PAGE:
TRIPOLI // As the poet nears a southern gate to the old city of Tripoli, he pauses and watches people pouring in and out of the opening.
"I think it is best to see the medina," says Ashur Etwebi, a physician, poet and translator, wearing a floppy hat with a wraparound brim to protect himself from the sun. "Here is a smaller version of the whole city."
A quick jaunt up the stairs to the wall encircling the old city reveals a decaying river of rubbish. Dr Etwebi nudges a used, yellow syringe casing with his shoe. "You see," he says. "First you must know that this place is our history, and it has been neglected. Qaddafi wanted all the young people on drugs, so they wouldn't rise up."
Descending to the streets, he deftly navigates the alleyways of the medina. The new flag of liberated Libya hangs everywhere. Walls are freshly painted with the stripes of the flag, which is actually an old flag from the time of King Idriss: red, black and green.
Old doors with plants snaking up along the wall remind him of his childhood. He was born in 1952 in this part of Tripoli. A whiff of mint from a kitchen window, a bag of bread hanging from a door trigger memories of running around as a child. His father made his way to Tripoli from a village with one idea in mind: that his children would grow up educated.
Dr Etwebi is a pulmonary specialist and lecturer in the village of Twebia, 25 kilometres to the East. Of his own eight children, four are doctors or in training to become doctors. "His dream has come true," he says.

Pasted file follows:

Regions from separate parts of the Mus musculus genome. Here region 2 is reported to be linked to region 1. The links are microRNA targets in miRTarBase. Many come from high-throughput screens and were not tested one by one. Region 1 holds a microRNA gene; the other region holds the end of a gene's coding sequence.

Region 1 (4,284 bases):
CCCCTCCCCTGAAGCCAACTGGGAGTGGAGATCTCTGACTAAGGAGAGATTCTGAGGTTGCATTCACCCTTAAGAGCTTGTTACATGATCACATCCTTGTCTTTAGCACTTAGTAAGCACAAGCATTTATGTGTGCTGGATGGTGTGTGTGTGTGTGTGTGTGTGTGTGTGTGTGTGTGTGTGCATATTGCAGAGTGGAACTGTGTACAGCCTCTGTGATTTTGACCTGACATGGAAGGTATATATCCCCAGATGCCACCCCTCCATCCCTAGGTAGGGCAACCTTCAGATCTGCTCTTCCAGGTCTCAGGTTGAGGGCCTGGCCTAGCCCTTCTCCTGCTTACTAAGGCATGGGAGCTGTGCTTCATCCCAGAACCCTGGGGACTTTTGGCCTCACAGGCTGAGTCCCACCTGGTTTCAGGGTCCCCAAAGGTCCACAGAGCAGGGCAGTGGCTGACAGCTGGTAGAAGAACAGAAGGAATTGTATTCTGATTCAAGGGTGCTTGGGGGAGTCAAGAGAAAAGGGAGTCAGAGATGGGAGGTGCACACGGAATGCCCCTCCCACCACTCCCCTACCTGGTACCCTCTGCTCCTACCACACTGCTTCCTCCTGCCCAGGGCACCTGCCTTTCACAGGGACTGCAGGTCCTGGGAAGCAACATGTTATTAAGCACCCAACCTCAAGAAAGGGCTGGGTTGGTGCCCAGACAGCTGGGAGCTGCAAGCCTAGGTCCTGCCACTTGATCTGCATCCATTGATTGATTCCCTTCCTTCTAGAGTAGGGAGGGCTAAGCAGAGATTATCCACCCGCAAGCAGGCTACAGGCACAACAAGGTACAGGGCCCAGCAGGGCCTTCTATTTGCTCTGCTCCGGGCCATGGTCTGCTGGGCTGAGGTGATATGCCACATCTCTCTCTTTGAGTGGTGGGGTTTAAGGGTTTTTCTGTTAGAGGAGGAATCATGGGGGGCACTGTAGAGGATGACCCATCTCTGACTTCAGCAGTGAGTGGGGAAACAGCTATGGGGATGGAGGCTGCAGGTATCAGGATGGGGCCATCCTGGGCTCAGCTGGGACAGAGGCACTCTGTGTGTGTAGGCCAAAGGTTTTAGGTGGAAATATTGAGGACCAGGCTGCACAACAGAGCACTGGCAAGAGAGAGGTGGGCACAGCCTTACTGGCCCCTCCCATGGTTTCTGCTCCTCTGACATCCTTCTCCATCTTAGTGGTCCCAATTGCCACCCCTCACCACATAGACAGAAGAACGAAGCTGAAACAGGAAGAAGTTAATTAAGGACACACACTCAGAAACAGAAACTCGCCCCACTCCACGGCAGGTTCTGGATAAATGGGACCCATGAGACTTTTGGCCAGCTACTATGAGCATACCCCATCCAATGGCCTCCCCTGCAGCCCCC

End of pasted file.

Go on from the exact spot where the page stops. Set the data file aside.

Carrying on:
"Assalamu alaykum," he says to every passer-by. "How are you?"
People now respond differently to his greeting.
"There is something important here. It is like a weight has been lifted off of everyone's shoulders. If we had come here one month ago, we would have seen something different in the way people walked. They would be afraid. They walked like they had something heavy on their backs. And they would be suspicious, wondering who is this man and his foreign companion."
Rifle shots ring out in the distance. The newly named Martyr's Square is nearby, where trucks of anti-Qaddafi fighters do the rounds. Young men in fatigues preen as children ask to touch their guns and women wave and take pictures. Popcorn vendors do a steady business there late into the night.
Walking through little streets, with the sun dappled by hanging grape plants and flowering trees, he remarks: "Where is Qaddafi?" then smiling. "He is not here."
Here is a Sufi shrine dating back to the 17th century and the old French embassy, now a cultural centre. Nearby is a Roman-era monument to Marcus Aurelius, overgrown with weeds.
The old city of Tripoli is the scene of Dr Etwebi's novel Dardanin, which is told in the form of one long sentence that goes for 113 pages.
This is also the way he walks, pointing out details as he wanders without a concise narrative. The observations are of what is there and what is not. This storefront is where he worked as a silversmith after school; this door once led to his "first love" at the age of 10. This spot is where a policeman no longer stands; this famous restaurant serving simple food with ancient recipes is not open today.
But there is a new restaurant, serving a fish dish called harami, which means "the illegitimate".
"You can also have couscous, but this is better," Dr Etwebi says. "It takes a very long time to make, six hours. It is spicy, but I love it."
The walk continues, now in its fifth hour, out of the old city, across Martyr's Square with its bullet riddled façades and ubiquitous flags, to an old cafe. A non-alcoholic beer for the poet in the shade of trees. Apple-scented smoke wafts.
Lately, Dr Etwebi says, he has been reading more than writing. It feels like the time to soak things up. Now is an era of non-fiction, of reporting from battle lines, chronicles of torture, and political debate. In Algeria Square - recently renamed both Libya Square and Qatar Square, depending who you ask - young students are gathering for a public protest against an Islamist leader, Ali Salabi.
It, too, is new. There haven't been protests like that for decades.
"We cannot know what all this means yet," he says. "Even now, I think of the past. I don't think it is time for writers to write just yet. We can watch and observe. It is not the time yet to deal with what has happened."